Scheme 2

Fragment ion noted at m/z 179 for in-source ESI MS/MS spectrum of photoinitiator

However, no model compounds could be found in our limited MS/MS reference databases to support this supposition. Therefore, the sample was analyzed by EI GC-MS to obtain further data. EI fragmentation data is normally much better understood [22, 23] than that of MS/MS and many more reference model spectra are available.

We routinely analyze mixtures by both GC-MS and LC-MS since the techniques often offer complimentary and supplementary data. In this case, neither the EI mass spectrum of the candidate structure or its bis-(TMS) derivative was found in any of our computer-searchable databases. However, a model compound, Scheme 3, was found, which showed the distinctive loss of 59 from the molecular ion and a fragment ion at m/z 59. This same behavior is noted in the EI mass spectrum of the unknown.
Scheme 3

Fragments noted in EI mass spectrum for model compound for photoinitiator

Ultimately, the identity of the photoinitiator was confirmed by the purchase of a reference sample. SciFinder is a very useful resource for locating commercial sources of reference compounds. For example, 42 commercial sources of the photoinitiator were listed.

The same type of approach can be used to search the CAS registry employing STN Express instead of SciFinder by substituting/MF for /MW in the search command in Figure 3. However, we generally find SciFinder to be much easier to use compared to STN Express and less expensive for the individual user.
Figure 3

STN Express search of CAS Registry by average MW range, comments added by authors in brackets after command for explanation of process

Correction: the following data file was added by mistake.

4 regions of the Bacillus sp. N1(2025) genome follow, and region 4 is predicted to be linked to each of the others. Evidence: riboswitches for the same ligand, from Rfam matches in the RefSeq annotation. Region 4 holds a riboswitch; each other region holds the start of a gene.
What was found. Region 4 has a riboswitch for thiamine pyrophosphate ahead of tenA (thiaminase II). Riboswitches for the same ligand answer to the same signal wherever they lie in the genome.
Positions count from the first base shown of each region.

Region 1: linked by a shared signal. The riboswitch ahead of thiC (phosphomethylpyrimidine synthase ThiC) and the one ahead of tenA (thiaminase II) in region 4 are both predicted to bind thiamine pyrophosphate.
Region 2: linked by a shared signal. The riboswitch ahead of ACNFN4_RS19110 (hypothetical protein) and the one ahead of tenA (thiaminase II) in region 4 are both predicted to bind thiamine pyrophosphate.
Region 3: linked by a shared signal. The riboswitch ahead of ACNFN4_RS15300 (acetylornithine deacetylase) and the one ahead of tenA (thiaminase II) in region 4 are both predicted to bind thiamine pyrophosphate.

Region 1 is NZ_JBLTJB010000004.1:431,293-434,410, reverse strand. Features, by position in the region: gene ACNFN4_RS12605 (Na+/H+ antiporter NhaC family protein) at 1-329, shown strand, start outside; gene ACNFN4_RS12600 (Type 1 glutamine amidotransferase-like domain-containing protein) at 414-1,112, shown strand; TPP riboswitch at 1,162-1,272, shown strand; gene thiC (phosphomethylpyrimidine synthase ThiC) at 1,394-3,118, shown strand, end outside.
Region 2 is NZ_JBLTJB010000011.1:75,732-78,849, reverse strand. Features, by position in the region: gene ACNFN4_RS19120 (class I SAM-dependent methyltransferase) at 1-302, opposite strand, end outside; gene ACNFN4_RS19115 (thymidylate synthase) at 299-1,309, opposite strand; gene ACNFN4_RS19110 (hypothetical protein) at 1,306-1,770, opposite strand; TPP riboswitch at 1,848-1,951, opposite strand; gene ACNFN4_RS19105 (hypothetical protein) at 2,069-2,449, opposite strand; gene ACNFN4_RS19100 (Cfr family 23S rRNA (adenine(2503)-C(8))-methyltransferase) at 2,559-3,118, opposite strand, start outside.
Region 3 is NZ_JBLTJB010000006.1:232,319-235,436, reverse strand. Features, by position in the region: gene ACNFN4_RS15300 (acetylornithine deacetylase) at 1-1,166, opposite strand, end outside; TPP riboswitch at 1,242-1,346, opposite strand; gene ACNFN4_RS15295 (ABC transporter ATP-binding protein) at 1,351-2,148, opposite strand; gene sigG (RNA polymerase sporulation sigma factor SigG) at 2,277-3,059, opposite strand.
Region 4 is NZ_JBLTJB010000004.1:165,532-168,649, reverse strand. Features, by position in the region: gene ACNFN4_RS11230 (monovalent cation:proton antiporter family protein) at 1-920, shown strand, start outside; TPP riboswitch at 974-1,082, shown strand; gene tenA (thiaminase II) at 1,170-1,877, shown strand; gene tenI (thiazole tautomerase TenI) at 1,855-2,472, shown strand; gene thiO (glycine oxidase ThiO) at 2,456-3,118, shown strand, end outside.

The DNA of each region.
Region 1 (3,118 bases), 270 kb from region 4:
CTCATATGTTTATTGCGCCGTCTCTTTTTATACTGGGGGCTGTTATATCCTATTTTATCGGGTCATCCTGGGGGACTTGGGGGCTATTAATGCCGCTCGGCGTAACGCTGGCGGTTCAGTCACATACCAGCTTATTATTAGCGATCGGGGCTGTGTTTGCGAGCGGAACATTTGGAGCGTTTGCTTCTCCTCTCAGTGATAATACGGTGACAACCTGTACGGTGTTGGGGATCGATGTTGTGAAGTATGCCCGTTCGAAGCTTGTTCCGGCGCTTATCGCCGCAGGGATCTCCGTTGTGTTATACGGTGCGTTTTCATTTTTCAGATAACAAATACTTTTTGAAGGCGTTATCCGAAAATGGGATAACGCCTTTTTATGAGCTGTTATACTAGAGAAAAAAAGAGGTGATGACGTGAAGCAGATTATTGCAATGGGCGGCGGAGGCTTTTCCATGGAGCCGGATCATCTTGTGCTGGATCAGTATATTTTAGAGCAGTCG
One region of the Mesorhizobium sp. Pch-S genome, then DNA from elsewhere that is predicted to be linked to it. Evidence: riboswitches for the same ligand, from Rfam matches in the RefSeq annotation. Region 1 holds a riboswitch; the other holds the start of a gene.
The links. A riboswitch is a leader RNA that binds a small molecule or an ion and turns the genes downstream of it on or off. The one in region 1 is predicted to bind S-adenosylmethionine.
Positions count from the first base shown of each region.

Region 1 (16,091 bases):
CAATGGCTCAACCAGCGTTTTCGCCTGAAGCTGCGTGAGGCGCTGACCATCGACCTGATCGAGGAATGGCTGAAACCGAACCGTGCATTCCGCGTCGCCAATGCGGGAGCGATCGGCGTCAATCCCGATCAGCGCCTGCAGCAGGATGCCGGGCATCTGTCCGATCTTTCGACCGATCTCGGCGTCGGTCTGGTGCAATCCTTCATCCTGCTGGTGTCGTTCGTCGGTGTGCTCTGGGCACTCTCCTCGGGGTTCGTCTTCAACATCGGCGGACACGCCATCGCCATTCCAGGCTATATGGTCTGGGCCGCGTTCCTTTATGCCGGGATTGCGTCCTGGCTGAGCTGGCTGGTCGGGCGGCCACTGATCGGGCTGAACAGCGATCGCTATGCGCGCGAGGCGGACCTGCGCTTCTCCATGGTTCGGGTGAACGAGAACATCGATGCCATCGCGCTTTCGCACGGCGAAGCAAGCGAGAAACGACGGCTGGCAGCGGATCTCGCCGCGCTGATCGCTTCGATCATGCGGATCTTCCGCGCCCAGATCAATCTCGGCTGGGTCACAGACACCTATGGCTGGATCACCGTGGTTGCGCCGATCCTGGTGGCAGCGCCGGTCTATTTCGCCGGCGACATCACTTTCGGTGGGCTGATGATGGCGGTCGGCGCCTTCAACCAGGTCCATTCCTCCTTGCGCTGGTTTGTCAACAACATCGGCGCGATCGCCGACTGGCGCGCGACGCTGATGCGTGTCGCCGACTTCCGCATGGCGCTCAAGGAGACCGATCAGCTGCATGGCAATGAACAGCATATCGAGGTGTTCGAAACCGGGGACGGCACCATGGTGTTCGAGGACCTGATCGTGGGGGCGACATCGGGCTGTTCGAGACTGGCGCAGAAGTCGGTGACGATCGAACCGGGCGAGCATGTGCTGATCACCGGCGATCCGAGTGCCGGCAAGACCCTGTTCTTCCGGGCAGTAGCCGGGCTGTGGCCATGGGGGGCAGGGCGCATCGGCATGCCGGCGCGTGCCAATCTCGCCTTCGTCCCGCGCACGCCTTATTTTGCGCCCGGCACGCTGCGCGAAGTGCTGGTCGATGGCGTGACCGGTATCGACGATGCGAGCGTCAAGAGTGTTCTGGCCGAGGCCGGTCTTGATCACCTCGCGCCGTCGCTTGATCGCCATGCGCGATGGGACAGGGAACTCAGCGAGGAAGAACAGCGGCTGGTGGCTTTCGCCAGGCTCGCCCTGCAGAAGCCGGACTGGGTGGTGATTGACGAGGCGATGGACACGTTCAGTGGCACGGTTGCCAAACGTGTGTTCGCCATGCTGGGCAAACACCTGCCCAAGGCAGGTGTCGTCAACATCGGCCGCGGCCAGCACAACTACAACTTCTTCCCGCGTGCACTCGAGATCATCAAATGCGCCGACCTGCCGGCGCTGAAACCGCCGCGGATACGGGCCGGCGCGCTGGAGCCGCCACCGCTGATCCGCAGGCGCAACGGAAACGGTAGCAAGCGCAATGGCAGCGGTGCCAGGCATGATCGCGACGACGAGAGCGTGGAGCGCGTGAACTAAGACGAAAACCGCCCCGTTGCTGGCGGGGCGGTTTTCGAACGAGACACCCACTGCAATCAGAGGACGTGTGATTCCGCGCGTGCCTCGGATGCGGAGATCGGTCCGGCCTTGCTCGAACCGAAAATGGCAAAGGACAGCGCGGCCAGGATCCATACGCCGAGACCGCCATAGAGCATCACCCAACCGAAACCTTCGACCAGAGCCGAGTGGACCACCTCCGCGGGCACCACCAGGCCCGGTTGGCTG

3.3 SciFinder Molecular Formula Search Refined with Minimal Sample History

If some sample history is available, a SciFinder search of the CAS Registry employing the molecular formula is the preferred approach. The summed list of references for all candidates is further refined using a key word as an orthogonal filter. This approach is demonstrated in three examples that illustrate the minimal sample history needed for success.

The first is a detailed example for the identification of a compound found in the extract of a can coating. Polymers used in food contact applications must meet criteria for extractables when an appropriate food simulating solvent is employed. A polyester coating was applied to a metal can at a contract laboratory. Extraction of the can was found to yield the expected linear and cyclic polyesters routinely extracted from the polymer coating. However, an additional UV-absorbing material was noted by LC-MS.

Accurate mass data indicated a molecular formula of C36H40O6. A search using SciFinder (Explore Substances/molecular formula) yielded 181 substances. Since some limited sample history was available, the search was further refined. All the references for all the 142 substances (Get References/All Substances) were selected. The list of 168 references was then refined (Refine/Research Topic) with the phrase “can coating.” The first four of the five references showed the highlighted structure for cyclo-DiBADGE (cyclo-di-bisphenol A diglycidyl ether, Scheme 4) as the identity of the “known unknown.” Screen displays of the search can be found in the Supplementary Material.
Scheme 4

Cyclic dimer noted in extract from contamination in can coating process

The material is a common low molecular weight cyclic monomer noted in the extracts from BADGE type epoxy based resins used in can coatings. The contract lab had contaminated our coating with the material. The identification of the unknown was further confirmed by proton NMR data of the mixture showing its characteristic aromatic proton resonances [24].

The second example is the identification of an acetone extract of cotton linters. Cotton linters are acetylated to form cellulose triacetate utilized in liquid-crystal displays (LCD). A search of the molecular formula C22H44O3 in SciFinder yielded 284 substances with 697 combined references. Refining the list of references with “cotton or linter” (logical operator utilized) yielded several references indicating the material was the omega-hydroxy C22 fatty acid (see Scheme 5). The number of exchangeable protons was determined to be two by formation of the trimethylsilyl derivative for GC-MS analysis. A purchased sample of the material confirmed the identification.